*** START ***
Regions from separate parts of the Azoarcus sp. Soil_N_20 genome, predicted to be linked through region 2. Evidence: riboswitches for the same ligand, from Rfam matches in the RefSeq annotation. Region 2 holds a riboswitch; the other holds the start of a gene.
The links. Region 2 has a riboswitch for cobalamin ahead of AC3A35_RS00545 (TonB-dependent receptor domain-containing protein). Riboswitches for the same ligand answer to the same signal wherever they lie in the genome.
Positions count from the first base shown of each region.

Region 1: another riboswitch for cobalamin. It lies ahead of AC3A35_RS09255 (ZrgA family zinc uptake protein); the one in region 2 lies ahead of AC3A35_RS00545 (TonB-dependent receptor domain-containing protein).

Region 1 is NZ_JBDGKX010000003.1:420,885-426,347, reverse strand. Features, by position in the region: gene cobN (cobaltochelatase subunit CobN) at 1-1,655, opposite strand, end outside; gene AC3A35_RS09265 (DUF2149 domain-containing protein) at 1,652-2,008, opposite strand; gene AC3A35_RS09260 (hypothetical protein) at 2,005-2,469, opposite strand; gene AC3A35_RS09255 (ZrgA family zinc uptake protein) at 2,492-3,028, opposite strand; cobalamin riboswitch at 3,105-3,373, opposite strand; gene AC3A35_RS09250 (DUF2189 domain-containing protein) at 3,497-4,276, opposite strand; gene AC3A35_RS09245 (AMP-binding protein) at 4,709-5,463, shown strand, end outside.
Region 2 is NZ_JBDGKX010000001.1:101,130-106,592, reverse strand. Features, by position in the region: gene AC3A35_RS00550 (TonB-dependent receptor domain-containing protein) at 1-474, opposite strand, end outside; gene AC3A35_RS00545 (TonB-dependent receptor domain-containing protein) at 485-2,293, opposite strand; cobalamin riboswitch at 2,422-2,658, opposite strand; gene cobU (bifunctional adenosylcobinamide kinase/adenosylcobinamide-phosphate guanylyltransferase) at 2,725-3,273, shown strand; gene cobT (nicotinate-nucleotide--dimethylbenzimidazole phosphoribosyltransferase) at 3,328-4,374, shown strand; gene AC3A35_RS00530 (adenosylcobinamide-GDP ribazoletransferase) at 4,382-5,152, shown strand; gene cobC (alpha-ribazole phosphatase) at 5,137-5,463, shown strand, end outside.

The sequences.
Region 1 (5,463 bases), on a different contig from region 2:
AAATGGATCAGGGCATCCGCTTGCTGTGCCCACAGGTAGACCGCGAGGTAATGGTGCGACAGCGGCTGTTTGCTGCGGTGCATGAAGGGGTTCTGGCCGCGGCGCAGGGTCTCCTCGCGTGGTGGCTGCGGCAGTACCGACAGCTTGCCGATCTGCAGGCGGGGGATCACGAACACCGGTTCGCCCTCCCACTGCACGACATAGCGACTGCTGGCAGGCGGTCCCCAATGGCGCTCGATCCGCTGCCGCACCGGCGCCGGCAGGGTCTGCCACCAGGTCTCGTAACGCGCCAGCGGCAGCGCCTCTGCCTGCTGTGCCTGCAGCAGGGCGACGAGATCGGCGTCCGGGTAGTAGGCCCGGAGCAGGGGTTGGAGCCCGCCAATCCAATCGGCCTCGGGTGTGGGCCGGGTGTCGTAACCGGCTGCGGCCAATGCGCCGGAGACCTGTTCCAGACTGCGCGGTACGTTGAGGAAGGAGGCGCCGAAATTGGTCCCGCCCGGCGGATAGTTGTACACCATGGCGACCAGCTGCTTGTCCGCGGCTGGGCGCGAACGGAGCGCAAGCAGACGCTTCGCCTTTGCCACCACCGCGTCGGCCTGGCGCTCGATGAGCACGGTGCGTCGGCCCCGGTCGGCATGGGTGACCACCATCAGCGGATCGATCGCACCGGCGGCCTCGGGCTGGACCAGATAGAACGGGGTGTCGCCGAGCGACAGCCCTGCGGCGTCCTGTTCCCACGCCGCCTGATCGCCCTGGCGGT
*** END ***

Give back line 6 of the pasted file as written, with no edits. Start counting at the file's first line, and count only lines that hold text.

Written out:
Region 2 is NZ_JBDGKX010000001.1:101,130-106,592, reverse strand. Features, by position in the region: gene AC3A35_RS00550 (TonB-dependent receptor domain-containing protein) at 1-474, opposite strand, end outside; gene AC3A35_RS00545 (TonB-dependent receptor domain-containing protein) at 485-2,293, opposite strand; cobalamin riboswitch at 2,422-2,658, opposite strand; gene cobU (bifunctional adenosylcobinamide kinase/adenosylcobinamide-phosphate guanylyltransferase) at 2,725-3,273, shown strand; gene cobT (nicotinate-nucleotide--dimethylbenzimidazole phosphoribosyltransferase) at 3,328-4,374, shown strand; gene AC3A35_RS00530 (adenosylcobinamide-GDP ribazoletransferase) at 4,382-5,152, shown strand; gene cobC (alpha-ribazole phosphatase) at 5,137-5,463, shown strand, end outside.